Before worship on Sunday I checked the news about the tragic shooting in Orlando. The report at the time was that 20 people were dead. During worship we prayed for the families of the victims. By Sunday afternoon the number of dead had risen to 50.
That does not seem right, but it happened in lots of churches. We prayed for the families of 20 people who had been killed, and then the news got even worse.
We have way too much evidence that prayer does not work the way we wish prayer would work. Prayer does not keep the news from getting worse. Prayer does not protect innocent people. Prayer does not prevent hateful people from buying guns.
We have gotten used to praying after horrific events; Littleton, 2012, 12 deaths; Newtown, 2012, 28 deaths; San Bernardino, 2015, 14 deaths. Each time, our hearts are broken. Each time, we pray fervently. Each time, we remember the lives snatched away by gun violence. Each time, we experience grief and despair. Each time, nothing seems to change. We have started to feel numb to it.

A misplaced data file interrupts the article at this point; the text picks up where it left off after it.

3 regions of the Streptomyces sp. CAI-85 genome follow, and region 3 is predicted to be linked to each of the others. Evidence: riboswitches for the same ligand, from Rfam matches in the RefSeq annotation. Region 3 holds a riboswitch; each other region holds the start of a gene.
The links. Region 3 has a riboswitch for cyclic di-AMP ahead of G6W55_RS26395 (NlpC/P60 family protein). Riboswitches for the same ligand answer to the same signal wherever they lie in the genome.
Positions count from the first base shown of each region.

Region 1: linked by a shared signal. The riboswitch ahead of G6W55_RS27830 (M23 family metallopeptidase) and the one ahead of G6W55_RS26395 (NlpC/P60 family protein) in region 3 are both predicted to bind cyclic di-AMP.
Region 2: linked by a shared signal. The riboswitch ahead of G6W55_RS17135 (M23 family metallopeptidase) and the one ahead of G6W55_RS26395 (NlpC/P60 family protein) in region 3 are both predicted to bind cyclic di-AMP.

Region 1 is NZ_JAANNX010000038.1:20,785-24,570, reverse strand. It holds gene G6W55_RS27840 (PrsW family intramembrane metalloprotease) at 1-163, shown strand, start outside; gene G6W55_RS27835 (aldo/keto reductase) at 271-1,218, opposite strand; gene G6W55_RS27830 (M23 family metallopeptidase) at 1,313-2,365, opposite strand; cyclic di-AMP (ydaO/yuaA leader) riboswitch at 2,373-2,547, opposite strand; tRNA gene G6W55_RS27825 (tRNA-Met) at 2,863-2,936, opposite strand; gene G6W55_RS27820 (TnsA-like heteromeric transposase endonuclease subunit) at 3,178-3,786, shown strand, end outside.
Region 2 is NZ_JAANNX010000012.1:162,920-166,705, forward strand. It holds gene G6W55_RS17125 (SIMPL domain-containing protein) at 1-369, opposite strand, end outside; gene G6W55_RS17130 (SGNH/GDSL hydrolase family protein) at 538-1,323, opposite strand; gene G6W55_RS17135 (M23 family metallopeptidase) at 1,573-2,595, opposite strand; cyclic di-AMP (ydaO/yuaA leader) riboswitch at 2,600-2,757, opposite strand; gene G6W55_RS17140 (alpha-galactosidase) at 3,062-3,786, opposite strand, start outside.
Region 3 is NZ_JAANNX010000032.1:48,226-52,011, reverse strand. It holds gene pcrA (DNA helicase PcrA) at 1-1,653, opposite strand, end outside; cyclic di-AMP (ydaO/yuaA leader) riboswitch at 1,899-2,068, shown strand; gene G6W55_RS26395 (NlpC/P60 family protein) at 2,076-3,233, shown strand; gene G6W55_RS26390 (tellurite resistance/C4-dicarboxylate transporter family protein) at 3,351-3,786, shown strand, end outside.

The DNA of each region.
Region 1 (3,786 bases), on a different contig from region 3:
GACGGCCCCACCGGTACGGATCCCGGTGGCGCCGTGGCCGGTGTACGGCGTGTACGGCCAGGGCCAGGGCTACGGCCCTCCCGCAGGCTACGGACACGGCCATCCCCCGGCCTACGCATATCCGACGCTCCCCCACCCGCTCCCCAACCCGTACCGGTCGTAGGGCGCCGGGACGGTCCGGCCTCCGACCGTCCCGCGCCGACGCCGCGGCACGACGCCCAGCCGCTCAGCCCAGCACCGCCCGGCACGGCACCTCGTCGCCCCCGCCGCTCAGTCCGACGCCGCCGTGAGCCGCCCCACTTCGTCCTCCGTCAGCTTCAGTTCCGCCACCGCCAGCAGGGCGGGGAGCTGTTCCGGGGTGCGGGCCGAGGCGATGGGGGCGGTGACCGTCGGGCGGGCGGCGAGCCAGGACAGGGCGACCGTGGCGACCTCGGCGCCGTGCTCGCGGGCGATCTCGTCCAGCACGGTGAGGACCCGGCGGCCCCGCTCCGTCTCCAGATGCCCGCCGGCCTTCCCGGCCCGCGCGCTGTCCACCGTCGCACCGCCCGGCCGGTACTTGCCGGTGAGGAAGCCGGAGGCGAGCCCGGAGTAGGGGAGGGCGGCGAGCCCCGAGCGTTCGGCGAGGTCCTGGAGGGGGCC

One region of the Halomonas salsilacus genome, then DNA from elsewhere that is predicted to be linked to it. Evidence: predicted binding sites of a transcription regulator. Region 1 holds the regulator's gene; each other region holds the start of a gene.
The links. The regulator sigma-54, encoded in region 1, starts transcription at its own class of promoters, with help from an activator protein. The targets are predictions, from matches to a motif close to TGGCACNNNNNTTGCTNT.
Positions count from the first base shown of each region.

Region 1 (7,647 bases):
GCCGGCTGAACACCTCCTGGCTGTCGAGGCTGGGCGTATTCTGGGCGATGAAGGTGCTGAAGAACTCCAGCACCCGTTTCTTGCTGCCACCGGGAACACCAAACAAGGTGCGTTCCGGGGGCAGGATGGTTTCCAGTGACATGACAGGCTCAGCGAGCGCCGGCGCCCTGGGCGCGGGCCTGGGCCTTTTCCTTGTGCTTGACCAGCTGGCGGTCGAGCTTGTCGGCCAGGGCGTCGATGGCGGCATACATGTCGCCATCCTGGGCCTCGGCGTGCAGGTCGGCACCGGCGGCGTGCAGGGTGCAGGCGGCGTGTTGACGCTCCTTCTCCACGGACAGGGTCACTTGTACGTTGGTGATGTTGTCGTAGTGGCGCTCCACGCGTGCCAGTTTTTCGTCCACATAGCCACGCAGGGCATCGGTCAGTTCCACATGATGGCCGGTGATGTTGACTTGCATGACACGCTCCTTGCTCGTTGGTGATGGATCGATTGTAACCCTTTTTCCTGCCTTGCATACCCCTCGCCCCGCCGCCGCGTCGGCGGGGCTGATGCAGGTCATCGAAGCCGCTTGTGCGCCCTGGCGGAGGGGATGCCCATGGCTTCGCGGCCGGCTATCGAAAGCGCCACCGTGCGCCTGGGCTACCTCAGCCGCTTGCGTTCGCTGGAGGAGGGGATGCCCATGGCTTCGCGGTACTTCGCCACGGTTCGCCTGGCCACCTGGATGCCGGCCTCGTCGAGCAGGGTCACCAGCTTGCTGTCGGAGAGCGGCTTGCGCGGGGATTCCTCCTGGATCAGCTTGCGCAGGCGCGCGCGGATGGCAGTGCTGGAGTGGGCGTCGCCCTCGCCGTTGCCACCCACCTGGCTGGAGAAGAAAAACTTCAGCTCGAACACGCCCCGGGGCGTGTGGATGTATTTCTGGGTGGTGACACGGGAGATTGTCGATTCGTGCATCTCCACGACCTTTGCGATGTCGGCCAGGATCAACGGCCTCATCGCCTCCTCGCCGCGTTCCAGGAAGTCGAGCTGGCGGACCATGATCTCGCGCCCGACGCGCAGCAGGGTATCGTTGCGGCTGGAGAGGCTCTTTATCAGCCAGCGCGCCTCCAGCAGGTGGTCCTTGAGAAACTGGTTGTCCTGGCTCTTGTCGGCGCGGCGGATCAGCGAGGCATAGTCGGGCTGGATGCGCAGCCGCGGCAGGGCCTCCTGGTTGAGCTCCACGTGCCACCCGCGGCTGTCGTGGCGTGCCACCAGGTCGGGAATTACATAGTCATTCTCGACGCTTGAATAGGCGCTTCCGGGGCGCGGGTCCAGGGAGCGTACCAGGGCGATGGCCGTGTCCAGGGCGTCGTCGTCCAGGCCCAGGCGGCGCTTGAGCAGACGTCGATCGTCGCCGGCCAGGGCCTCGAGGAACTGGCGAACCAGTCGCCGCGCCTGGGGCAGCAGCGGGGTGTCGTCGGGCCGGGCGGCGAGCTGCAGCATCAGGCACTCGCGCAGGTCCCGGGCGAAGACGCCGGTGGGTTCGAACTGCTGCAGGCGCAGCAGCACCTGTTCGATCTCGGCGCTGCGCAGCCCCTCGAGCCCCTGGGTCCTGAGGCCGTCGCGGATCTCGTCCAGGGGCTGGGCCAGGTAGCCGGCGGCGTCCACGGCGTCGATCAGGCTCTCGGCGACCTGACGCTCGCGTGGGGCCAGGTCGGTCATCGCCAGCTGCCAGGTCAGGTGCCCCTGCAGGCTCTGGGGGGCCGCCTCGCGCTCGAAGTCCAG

We do not need to pray silently. We need to make our voices heard. People who pray do not have to agree on the exact interpretation of the Second Amendment to agree that gun violence is a national tragedy. We can point out that there are options between taking all the guns away and the AR-15s that keep being the instrument in these shootings remaining readily available. 4 of 5 NRA members support expanded background checks. There is plenty of room for improvement in the space between the two sides in this debate.
People who pray need to talk to their elected officials before the next tragedy. Innocent people are murdered with weapons specifically designed for killing and we behave as if nothing can be done, but representatives do change their position when enough people speak up. We can push for common-sense gun laws that will prevent more tragic bloodshed. People who pray should protest gun shows—where many of the rules about background checks and waiting periods do not apply. We need to work for change that will make our communities safer.
We have gotten too used to praying after mass shootings. We have to do more. Our prayers will feel routine until we pray, “God, show me what I can do.”